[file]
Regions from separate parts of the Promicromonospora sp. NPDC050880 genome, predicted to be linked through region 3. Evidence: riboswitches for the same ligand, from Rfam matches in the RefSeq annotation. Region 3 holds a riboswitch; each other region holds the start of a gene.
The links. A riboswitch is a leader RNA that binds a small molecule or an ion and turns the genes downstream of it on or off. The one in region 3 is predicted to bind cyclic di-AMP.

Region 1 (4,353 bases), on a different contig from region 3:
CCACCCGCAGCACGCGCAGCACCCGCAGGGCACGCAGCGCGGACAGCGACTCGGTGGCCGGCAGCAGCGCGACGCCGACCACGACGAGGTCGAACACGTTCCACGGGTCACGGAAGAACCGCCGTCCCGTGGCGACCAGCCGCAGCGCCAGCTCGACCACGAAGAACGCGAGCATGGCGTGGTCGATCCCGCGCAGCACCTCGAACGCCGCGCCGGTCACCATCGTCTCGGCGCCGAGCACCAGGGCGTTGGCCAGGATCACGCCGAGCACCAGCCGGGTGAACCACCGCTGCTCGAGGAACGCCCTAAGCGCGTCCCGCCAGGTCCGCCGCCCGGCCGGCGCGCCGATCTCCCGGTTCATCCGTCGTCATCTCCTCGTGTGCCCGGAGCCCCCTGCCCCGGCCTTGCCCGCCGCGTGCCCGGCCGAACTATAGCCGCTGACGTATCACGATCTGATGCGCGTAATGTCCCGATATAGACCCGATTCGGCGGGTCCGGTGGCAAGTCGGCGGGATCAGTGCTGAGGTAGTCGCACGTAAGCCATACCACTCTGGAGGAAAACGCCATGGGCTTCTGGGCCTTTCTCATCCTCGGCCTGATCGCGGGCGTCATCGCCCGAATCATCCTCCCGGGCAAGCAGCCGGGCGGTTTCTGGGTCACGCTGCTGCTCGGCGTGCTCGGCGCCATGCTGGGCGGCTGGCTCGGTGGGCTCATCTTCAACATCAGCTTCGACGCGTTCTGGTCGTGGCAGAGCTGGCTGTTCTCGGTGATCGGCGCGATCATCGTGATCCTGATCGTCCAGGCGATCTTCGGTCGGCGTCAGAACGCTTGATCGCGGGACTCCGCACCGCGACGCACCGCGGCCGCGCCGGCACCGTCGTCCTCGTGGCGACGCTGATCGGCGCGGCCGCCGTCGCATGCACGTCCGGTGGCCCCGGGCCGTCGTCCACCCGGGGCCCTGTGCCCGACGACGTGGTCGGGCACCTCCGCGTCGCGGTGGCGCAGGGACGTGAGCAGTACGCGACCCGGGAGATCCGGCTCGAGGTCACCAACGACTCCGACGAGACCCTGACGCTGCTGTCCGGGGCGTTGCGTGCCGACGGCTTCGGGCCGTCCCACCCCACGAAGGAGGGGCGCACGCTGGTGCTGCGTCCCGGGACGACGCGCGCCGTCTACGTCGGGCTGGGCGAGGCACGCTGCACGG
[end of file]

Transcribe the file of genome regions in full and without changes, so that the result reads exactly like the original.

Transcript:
Regions from separate parts of the Promicromonospora sp. NPDC050880 genome, predicted to be linked through region 3. Evidence: riboswitches for the same ligand, from Rfam matches in the RefSeq annotation. Region 3 holds a riboswitch; each other region holds the start of a gene.
The links. A riboswitch is a leader RNA that binds a small molecule or an ion and turns the genes downstream of it on or off. The one in region 3 is predicted to bind cyclic di-AMP.

Region 1 (4,353 bases), on a different contig from region 3:
CCACCCGCAGCACGCGCAGCACCCGCAGGGCACGCAGCGCGGACAGCGACTCGGTGGCCGGCAGCAGCGCGACGCCGACCACGACGAGGTCGAACACGTTCCACGGGTCACGGAAGAACCGCCGTCCCGTGGCGACCAGCCGCAGCGCCAGCTCGACCACGAAGAACGCGAGCATGGCGTGGTCGATCCCGCGCAGCACCTCGAACGCCGCGCCGGTCACCATCGTCTCGGCGCCGAGCACCAGGGCGTTGGCCAGGATCACGCCGAGCACCAGCCGGGTGAACCACCGCTGCTCGAGGAACGCCCTAAGCGCGTCCCGCCAGGTCCGCCGCCCGGCCGGCGCGCCGATCTCCCGGTTCATCCGTCGTCATCTCCTCGTGTGCCCGGAGCCCCCTGCCCCGGCCTTGCCCGCCGCGTGCCCGGCCGAACTATAGCCGCTGACGTATCACGATCTGATGCGCGTAATGTCCCGATATAGACCCGATTCGGCGGGTCCGGTGGCAAGTCGGCGGGATCAGTGCTGAGGTAGTCGCACGTAAGCCATACCACTCTGGAGGAAAACGCCATGGGCTTCTGGGCCTTTCTCATCCTCGGCCTGATCGCGGGCGTCATCGCCCGAATCATCCTCCCGGGCAAGCAGCCGGGCGGTTTCTGGGTCACGCTGCTGCTCGGCGTGCTCGGCGCCATGCTGGGCGGCTGGCTCGGTGGGCTCATCTTCAACATCAGCTTCGACGCGTTCTGGTCGTGGCAGAGCTGGCTGTTCTCGGTGATCGGCGCGATCATCGTGATCCTGATCGTCCAGGCGATCTTCGGTCGGCGTCAGAACGCTTGATCGCGGGACTCCGCACCGCGACGCACCGCGGCCGCGCCGGCACCGTCGTCCTCGTGGCGACGCTGATCGGCGCGGCCGCCGTCGCATGCACGTCCGGTGGCCCCGGGCCGTCGTCCACCCGGGGCCCTGTGCCCGACGACGTGGTCGGGCACCTCCGCGTCGCGGTGGCGCAGGGACGTGAGCAGTACGCGACCCGGGAGATCCGGCTCGAGGTCACCAACGACTCCGACGAGACCCTGACGCTGCTGTCCGGGGCGTTGCGTGCCGACGGCTTCGGGCCGTCCCACCCCACGAAGGAGGGGCGCACGCTGGTGCTGCGTCCCGGGACGACGCGCGCCGTCTACGTCGGGCTGGGCGAGGCACGCTGCACGG